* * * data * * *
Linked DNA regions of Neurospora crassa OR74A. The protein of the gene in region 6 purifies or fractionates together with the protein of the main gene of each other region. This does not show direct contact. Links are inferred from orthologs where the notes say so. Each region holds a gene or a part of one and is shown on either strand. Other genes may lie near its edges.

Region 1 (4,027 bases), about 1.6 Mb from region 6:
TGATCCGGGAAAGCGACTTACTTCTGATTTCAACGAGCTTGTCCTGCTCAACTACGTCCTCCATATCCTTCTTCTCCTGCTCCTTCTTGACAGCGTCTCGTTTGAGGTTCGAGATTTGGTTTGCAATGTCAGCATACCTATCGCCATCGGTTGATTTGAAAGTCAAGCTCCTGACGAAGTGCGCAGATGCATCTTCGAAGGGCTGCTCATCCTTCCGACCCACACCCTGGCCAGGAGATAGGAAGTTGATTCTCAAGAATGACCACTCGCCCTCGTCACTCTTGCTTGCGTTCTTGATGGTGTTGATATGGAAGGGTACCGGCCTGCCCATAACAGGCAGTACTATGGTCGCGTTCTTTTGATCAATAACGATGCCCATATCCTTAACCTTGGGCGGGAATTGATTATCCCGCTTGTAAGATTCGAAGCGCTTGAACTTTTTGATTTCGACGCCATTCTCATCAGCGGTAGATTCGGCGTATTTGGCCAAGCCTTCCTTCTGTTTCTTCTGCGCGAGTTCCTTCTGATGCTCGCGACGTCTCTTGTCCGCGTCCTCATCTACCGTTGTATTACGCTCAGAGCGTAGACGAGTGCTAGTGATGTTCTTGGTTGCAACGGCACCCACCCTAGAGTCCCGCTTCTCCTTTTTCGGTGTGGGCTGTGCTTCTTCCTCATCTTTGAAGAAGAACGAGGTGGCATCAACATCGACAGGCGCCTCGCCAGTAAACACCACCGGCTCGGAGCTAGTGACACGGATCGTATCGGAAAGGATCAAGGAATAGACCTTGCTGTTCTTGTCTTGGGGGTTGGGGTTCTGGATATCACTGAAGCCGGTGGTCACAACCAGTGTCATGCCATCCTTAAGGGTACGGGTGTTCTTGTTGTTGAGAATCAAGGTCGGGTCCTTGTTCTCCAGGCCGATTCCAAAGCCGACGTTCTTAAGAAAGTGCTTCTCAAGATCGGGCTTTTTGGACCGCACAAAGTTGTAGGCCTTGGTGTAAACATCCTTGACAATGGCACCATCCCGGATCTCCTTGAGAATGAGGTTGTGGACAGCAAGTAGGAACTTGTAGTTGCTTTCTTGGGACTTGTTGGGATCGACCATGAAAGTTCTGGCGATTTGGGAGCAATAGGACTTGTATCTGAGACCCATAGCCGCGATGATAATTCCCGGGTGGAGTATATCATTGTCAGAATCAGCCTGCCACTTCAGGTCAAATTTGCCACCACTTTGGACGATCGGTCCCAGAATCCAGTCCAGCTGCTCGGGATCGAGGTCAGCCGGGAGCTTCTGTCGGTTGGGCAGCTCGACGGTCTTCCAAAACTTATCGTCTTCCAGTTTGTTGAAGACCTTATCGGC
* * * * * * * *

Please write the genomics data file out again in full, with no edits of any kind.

Linked DNA regions of Neurospora crassa OR74A. The protein of the gene in region 6 purifies or fractionates together with the protein of the main gene of each other region. This does not show direct contact. Links are inferred from orthologs where the notes say so. Each region holds a gene or a part of one and is shown on either strand. Other genes may lie near its edges.

Region 1 (4,027 bases), about 1.6 Mb from region 6:
TGATCCGGGAAAGCGACTTACTTCTGATTTCAACGAGCTTGTCCTGCTCAACTACGTCCTCCATATCCTTCTTCTCCTGCTCCTTCTTGACAGCGTCTCGTTTGAGGTTCGAGATTTGGTTTGCAATGTCAGCATACCTATCGCCATCGGTTGATTTGAAAGTCAAGCTCCTGACGAAGTGCGCAGATGCATCTTCGAAGGGCTGCTCATCCTTCCGACCCACACCCTGGCCAGGAGATAGGAAGTTGATTCTCAAGAATGACCACTCGCCCTCGTCACTCTTGCTTGCGTTCTTGATGGTGTTGATATGGAAGGGTACCGGCCTGCCCATAACAGGCAGTACTATGGTCGCGTTCTTTTGATCAATAACGATGCCCATATCCTTAACCTTGGGCGGGAATTGATTATCCCGCTTGTAAGATTCGAAGCGCTTGAACTTTTTGATTTCGACGCCATTCTCATCAGCGGTAGATTCGGCGTATTTGGCCAAGCCTTCCTTCTGTTTCTTCTGCGCGAGTTCCTTCTGATGCTCGCGACGTCTCTTGTCCGCGTCCTCATCTACCGTTGTATTACGCTCAGAGCGTAGACGAGTGCTAGTGATGTTCTTGGTTGCAACGGCACCCACCCTAGAGTCCCGCTTCTCCTTTTTCGGTGTGGGCTGTGCTTCTTCCTCATCTTTGAAGAAGAACGAGGTGGCATCAACATCGACAGGCGCCTCGCCAGTAAACACCACCGGCTCGGAGCTAGTGACACGGATCGTATCGGAAAGGATCAAGGAATAGACCTTGCTGTTCTTGTCTTGGGGGTTGGGGTTCTGGATATCACTGAAGCCGGTGGTCACAACCAGTGTCATGCCATCCTTAAGGGTACGGGTGTTCTTGTTGTTGAGAATCAAGGTCGGGTCCTTGTTCTCCAGGCCGATTCCAAAGCCGACGTTCTTAAGAAAGTGCTTCTCAAGATCGGGCTTTTTGGACCGCACAAAGTTGTAGGCCTTGGTGTAAACATCCTTGACAATGGCACCATCCCGGATCTCCTTGAGAATGAGGTTGTGGACAGCAAGTAGGAACTTGTAGTTGCTTTCTTGGGACTTGTTGGGATCGACCATGAAAGTTCTGGCGATTTGGGAGCAATAGGACTTGTATCTGAGACCCATAGCCGCGATGATAATTCCCGGGTGGAGTATATCATTGTCAGAATCAGCCTGCCACTTCAGGTCAAATTTGCCACCACTTTGGACGATCGGTCCCAGAATCCAGTCCAGCTGCTCGGGATCGAGGTCAGCCGGGAGCTTCTGTCGGTTGGGCAGCTCGACGGTCTTCCAAAACTTATCGTCTTCCAGTTTGTTGAAGACCTTATCGGC